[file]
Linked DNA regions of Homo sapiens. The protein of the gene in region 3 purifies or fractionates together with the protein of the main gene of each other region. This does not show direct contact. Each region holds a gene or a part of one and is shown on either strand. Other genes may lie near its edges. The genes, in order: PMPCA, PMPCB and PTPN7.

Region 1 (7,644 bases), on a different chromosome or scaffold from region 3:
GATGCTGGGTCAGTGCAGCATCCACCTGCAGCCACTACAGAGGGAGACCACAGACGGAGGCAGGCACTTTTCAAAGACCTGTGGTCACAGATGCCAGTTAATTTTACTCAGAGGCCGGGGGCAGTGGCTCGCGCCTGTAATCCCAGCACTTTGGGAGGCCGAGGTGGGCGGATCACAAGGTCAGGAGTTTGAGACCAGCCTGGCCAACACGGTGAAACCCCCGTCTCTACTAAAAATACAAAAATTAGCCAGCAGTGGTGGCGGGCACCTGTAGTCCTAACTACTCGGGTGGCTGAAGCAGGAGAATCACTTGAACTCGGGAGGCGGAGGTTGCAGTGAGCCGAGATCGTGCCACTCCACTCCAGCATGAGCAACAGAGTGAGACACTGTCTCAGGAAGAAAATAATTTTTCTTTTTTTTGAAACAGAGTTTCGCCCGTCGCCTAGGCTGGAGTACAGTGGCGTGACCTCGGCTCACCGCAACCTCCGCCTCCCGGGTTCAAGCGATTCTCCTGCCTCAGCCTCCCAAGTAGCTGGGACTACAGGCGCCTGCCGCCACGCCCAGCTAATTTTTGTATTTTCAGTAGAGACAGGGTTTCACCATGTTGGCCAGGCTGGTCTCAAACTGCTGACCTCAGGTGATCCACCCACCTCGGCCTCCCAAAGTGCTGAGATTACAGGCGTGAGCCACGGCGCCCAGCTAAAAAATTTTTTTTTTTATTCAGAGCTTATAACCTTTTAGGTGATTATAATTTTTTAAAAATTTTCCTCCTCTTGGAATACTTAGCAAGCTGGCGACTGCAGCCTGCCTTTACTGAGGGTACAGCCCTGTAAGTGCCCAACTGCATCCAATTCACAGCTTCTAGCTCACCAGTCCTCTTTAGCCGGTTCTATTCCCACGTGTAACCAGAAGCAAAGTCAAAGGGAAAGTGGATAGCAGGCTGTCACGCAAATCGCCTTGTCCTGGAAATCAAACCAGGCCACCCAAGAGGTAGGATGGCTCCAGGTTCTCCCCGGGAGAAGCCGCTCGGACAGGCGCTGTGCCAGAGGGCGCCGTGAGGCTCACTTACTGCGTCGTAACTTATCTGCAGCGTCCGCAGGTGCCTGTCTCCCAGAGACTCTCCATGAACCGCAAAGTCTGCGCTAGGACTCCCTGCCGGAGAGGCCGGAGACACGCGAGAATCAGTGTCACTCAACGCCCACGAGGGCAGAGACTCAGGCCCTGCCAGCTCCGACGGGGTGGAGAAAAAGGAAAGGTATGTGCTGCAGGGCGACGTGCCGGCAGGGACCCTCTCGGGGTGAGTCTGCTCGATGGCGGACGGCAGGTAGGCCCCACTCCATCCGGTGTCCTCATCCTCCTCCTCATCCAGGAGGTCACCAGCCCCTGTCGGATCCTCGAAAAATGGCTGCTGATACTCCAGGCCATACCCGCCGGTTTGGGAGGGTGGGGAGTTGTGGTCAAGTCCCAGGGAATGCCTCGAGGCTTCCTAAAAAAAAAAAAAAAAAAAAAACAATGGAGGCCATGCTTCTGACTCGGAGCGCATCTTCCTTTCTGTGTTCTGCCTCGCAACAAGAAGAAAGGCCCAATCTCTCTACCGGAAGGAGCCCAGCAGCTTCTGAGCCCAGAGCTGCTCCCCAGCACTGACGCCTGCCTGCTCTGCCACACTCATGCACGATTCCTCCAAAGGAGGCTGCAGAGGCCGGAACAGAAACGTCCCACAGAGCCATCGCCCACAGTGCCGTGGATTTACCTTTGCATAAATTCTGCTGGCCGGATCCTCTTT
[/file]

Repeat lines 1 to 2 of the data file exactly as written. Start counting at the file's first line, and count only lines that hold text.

Linked DNA regions of Homo sapiens. The protein of the gene in region 3 purifies or fractionates together with the protein of the main gene of each other region. This does not show direct contact. Each region holds a gene or a part of one and is shown on either strand. Other genes may lie near its edges. The genes, in order: PMPCA, PMPCB and PTPN7.

Region 1 (7,644 bases), on a different chromosome or scaffold from region 3: